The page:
Star cast: Ajay Devgan, Akshaye Khanna, Bipasha Basu, Reema Sen, Paresh Rawal.
Plot: Ajay and Akshaye come to Jhanjhar village to investigate a murder case. They realise, it is a case of honour killing. How they solve the case and get to the root of the social evil is revealed in the film.
What’s Good: Performances of Ajay, Akshaye, Paresh Rawal.
What’s Bad: The grim drama, the monotonous screenplay.
Verdict: Aakrosh will not add anything to the honour of its cast and crew.
Loo break: Several.
Big Screen Entertainer and Zee Motion Pictures’ Aakrosh (A) is a story about honour killings. A lower caste boy, studying in a Delhi college, had gone to his village – Jhanjhar in Bihar – with his two college friends. These three young boys go missing and it is some weeks now since they have disappeared. The government appoints army officer Pratap Kumar (Ajay Devgan) and CBI officer Siddhant Chaturvedi (Akshaye Khanna) to solve the case of the missing boys. The investigation becomes very difficult for the two officers as corruption in the police force in Jhanjhar is rampant. Ajatshatru Singh (Paresh Rawal) is one of the most corrupt police officers there and he has the support of the local politicians and landlords who run a Shool Sena which exploits hapless villagers with its atrocities perpetrated on them. The police personnel, of course, turn a blind eye to the wrongs inflicted by the rich and powerful on the villagers.
Even the exploited public does not help in the investigations as the local inhabitants fear for their lives. Then, one day, Pratap and Siddhant get lucky when they interrogate Roshni (Amita Pathak), the daughter of the most powerful and the richest person of Jhanjhar. Geeta (Bipasha Basu), who is married to Ajatshatru Singh, also helps in the investigations. Although Geeta is Ajatshatru Singh’s wife, she still loves Pratap Kumar who wanted to marry her but couldn’t as he belonged to a lower caste. How Pratap and Siddhant blow the lid off the evil of honour killings is revealed in the climax.
Robin Bhatt and Akash Khurana’s story is issue-based and their screenplay stays true to the story. However, by its very nature, the story is grim and depressing because of which the drama becomes dull and drab. Pratap Kumar and Siddhant watching helplessly the police officers of Jhanjhar indulge in corruption and illegal activities gets on the audience’s nerves after a point of time because they are, after all, men of authority. Also, even if one were to take away the point of honour killings from the story, its treatment wouldn’t change materially which, effectively, means that the film is like any other murder mystery. That is to say, the film, in the true sense, appears to be a usual and routine murder mystery with absolutely nothing new to offer except, perhaps, the build-up around it, in the media, that it is based on the burning topic of honour killings. No doubt, the topic of honour killings may make the audience in places like U.P., Haryana and Bihar sit up and take note but the film is not likely to shake the audience across India. Also, because there is so much violence in the film and because most of the characters keep shouting their lungs out, the film will not hold much appeal for the multiplex audiences.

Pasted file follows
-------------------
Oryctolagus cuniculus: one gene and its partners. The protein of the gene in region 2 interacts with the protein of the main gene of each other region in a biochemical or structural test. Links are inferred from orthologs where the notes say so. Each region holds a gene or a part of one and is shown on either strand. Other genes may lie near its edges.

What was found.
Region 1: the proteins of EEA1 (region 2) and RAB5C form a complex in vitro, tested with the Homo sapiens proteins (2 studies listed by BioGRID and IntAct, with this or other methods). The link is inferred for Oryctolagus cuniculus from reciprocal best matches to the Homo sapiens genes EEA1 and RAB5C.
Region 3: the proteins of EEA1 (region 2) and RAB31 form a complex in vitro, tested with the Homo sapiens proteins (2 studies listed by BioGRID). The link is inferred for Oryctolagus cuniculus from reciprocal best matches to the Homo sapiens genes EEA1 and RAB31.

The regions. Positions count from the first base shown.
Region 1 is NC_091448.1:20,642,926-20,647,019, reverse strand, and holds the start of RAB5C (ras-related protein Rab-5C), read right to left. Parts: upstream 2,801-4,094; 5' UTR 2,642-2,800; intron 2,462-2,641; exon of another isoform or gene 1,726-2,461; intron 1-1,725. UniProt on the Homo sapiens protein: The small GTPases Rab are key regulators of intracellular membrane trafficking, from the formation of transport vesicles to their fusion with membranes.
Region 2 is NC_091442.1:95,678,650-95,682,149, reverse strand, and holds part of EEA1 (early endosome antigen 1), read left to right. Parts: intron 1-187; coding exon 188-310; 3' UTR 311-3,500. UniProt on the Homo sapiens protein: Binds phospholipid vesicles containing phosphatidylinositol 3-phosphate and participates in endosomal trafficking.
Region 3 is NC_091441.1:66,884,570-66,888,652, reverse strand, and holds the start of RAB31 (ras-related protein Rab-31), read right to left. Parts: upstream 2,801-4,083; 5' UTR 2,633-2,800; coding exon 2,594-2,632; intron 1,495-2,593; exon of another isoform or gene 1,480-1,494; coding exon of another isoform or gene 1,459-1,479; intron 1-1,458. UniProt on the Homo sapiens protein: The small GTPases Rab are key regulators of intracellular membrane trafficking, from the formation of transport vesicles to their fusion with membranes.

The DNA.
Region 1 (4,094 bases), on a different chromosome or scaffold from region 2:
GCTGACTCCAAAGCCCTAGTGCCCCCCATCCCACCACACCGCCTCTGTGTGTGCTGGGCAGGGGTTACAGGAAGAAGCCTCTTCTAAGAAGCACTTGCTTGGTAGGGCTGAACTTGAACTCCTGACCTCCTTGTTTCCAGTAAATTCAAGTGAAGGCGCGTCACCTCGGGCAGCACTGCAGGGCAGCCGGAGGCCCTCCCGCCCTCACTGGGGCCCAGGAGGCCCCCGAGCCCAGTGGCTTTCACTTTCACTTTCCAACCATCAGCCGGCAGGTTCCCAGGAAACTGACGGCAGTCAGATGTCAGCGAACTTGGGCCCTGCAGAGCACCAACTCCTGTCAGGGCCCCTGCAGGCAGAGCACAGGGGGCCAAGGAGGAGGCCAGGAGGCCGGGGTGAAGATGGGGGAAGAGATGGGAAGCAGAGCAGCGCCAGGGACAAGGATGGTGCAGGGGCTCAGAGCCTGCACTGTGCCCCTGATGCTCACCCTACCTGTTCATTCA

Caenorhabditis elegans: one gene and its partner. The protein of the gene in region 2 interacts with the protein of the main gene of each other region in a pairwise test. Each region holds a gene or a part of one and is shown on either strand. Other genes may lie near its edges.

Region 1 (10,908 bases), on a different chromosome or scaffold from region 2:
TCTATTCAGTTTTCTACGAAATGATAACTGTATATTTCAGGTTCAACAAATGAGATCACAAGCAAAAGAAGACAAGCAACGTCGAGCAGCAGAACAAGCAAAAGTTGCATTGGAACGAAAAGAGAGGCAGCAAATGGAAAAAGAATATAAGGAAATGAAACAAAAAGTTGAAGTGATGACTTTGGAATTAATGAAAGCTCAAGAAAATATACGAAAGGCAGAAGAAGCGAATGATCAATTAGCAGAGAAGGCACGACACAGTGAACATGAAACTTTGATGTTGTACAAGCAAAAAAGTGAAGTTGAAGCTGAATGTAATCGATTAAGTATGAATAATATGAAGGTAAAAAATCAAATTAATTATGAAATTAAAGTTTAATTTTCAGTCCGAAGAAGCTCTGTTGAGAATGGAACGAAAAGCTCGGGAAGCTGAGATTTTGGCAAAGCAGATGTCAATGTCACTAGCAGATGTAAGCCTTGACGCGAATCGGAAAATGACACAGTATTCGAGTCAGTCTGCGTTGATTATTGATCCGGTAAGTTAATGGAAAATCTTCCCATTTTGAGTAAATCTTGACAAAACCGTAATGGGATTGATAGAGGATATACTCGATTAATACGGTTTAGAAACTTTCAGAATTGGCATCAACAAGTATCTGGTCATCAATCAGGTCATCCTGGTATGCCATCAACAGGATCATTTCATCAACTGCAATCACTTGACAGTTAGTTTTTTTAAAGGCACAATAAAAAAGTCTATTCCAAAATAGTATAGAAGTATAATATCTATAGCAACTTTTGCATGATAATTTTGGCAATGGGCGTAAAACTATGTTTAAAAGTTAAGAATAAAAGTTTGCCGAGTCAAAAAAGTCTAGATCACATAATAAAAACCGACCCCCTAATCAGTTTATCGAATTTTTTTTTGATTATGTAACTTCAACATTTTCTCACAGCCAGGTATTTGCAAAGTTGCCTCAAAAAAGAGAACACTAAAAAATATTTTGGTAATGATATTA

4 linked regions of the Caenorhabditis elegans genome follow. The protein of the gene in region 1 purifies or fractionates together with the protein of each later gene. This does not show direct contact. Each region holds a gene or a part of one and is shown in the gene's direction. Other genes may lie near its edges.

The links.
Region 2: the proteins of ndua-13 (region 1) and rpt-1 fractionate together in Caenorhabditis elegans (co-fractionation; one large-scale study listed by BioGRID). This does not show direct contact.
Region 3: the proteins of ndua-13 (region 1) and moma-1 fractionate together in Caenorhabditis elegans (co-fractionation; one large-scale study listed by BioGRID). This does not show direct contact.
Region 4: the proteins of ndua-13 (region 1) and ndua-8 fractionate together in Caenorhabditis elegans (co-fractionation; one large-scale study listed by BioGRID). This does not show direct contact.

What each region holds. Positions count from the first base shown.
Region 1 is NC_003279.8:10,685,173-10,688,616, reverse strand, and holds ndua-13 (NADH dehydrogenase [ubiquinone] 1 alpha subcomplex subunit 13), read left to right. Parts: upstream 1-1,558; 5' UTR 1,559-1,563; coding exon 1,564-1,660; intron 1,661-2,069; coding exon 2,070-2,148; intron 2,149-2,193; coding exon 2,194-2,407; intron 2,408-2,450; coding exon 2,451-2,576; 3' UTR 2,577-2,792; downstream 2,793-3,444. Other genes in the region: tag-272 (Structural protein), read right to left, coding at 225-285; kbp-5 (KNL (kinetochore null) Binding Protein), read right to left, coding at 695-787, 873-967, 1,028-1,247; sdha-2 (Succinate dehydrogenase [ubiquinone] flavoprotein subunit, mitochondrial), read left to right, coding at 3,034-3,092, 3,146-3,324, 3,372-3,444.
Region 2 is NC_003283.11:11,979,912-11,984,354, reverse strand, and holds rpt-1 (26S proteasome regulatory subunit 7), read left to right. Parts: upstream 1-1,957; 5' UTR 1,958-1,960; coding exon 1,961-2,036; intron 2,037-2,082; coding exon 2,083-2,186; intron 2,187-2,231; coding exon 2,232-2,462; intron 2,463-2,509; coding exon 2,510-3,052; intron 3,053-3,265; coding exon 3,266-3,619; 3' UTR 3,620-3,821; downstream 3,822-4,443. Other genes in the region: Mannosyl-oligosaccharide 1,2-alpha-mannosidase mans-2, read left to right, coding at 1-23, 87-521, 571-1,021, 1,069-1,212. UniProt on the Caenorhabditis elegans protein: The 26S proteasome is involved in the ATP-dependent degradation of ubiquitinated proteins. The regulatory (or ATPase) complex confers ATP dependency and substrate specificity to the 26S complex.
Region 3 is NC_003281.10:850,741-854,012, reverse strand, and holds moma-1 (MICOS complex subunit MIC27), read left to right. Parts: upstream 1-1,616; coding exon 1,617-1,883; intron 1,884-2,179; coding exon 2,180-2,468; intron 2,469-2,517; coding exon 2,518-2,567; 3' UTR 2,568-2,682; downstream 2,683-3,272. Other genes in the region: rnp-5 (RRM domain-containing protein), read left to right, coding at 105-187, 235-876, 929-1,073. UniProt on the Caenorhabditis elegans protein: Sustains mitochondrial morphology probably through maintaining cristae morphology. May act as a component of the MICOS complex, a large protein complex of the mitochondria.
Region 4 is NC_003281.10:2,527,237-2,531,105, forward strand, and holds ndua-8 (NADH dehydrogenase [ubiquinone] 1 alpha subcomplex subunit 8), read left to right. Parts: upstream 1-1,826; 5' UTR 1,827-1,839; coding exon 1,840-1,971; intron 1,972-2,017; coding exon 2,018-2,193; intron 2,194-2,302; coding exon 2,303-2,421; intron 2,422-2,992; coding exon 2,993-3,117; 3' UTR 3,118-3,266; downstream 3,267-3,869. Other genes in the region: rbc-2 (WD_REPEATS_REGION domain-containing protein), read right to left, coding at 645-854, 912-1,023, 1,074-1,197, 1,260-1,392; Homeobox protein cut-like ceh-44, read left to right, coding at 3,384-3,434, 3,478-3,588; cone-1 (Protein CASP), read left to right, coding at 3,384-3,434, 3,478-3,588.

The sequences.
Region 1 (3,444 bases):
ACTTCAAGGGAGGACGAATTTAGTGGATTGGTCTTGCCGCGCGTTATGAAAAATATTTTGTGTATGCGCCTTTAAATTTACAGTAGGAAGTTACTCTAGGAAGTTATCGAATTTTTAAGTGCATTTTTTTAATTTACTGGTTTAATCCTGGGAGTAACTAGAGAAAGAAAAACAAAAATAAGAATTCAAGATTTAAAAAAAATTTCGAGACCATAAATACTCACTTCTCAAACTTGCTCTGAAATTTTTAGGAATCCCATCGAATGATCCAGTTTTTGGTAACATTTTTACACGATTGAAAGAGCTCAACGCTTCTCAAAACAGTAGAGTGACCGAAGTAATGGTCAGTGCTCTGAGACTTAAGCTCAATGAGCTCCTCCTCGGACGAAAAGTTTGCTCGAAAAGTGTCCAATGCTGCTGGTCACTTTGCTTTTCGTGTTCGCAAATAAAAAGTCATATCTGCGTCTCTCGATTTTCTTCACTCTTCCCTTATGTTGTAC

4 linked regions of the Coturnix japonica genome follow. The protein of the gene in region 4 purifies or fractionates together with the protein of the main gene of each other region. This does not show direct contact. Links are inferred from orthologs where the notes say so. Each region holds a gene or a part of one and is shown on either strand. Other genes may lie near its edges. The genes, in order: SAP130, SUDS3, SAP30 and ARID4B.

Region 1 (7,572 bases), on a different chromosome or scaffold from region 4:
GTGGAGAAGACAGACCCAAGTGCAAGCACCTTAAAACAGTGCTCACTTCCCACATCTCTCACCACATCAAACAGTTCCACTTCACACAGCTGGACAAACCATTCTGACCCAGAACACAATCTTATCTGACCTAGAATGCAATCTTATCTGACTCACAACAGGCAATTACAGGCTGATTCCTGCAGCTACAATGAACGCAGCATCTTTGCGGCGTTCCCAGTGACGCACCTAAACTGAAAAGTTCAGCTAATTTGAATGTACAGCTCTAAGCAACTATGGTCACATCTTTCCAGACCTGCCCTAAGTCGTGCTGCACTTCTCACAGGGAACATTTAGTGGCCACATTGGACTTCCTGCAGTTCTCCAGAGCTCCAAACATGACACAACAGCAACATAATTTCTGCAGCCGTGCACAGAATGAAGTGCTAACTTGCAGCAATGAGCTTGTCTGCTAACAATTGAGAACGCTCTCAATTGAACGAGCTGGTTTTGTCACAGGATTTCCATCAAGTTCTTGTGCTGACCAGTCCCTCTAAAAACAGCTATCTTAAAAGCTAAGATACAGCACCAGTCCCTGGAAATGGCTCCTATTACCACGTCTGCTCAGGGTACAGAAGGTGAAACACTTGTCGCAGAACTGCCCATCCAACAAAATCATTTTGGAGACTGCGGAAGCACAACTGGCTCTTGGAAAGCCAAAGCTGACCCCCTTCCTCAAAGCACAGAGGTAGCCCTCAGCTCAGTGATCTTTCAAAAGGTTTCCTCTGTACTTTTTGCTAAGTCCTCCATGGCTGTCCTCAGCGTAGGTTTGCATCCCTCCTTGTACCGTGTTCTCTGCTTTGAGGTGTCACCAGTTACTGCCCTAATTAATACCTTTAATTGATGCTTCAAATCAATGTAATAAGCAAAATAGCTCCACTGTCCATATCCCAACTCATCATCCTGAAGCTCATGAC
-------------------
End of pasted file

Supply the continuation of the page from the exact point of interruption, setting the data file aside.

This is not to say that there are no plus points in the film. Ajatshatru Singh’s dialogues are entertaining and provide relief but that may not be enough. In fact, dialogues, penned by Aditya Dhar, are interesting, generally speaking too. Some of the action scenes, composed by B. Thyagarajan and R.P. Yadav, are raw and exciting. The climax scenes are entertaining, if only because they mark the victory of good over evil.
Ajay Devgan acts wonderfully, speaking through his eyes, expressions and body language as much as with the aid of dialogues. Akshaye Khanna also performs beautifully, conveying his frustration and helplessness in the major part of the drama. Both complement each other very well. Bipasha Basu doesn’t have much to do. She does fairly well what is required of her. But one fails to understand why she is shown to be so subservient to her husband as to suffer his womanising habits and violent attacks on her silently. Paresh Rawal shines. He looks every inch the corrupt police officer he plays with aplomb. Reema Sen is effective as Jamunia. Amita Pathak has her moments of drama. Atul Tiwari leaves a mark as the authoritarian and cruel father of Roshni. Vineet Sharma plays the Man Friday of Ajay Devgan and Akshaye Khanna with the right amount of energy. Rajendra Gupta is good. Sameera Reddy leaves an impact in a sexy song-dance. The rest of the cast lends adequate support.
Priyadarshan’s direction is appropriate and goes with the script. But the script has a lot of commercial limitations. Pritam Chakraborty’s music is alright but the absence of at least two hit songs in a grim drama as this is sorely felt. Irshad Kamil’s lyrics are okay. Song picturisations (Pony Verma, G. Kala and B. Selvi) could’ve been far better. Camerawork (by Tirru S.) captures well the mood of the film and the ambience of the locality where it is based. Sabu Cyril’s sets are quite realistic. Arun Kumar’s editing may be neat but scenes are too lengthy. The film could’ve done with deletion of scenes of a running time of at least 20 minutes. This would’ve made the drama more taut and less loose. Action scenes are enjoyable, especially in the climax. Chase sequences are very excitng. Production and technical aspects are apt.
On the whole, Aakrosh is more grim than entertaining. Since entertainment is the catch word in films today and because the public likes to watch entertaining fare, this film loses out on that count. A loser! At the box-office, it will have a run which will not be exciting or inspiring enough for the kind of issue it tackles. The dull period (for the box-office) will also take its toll on the earnings.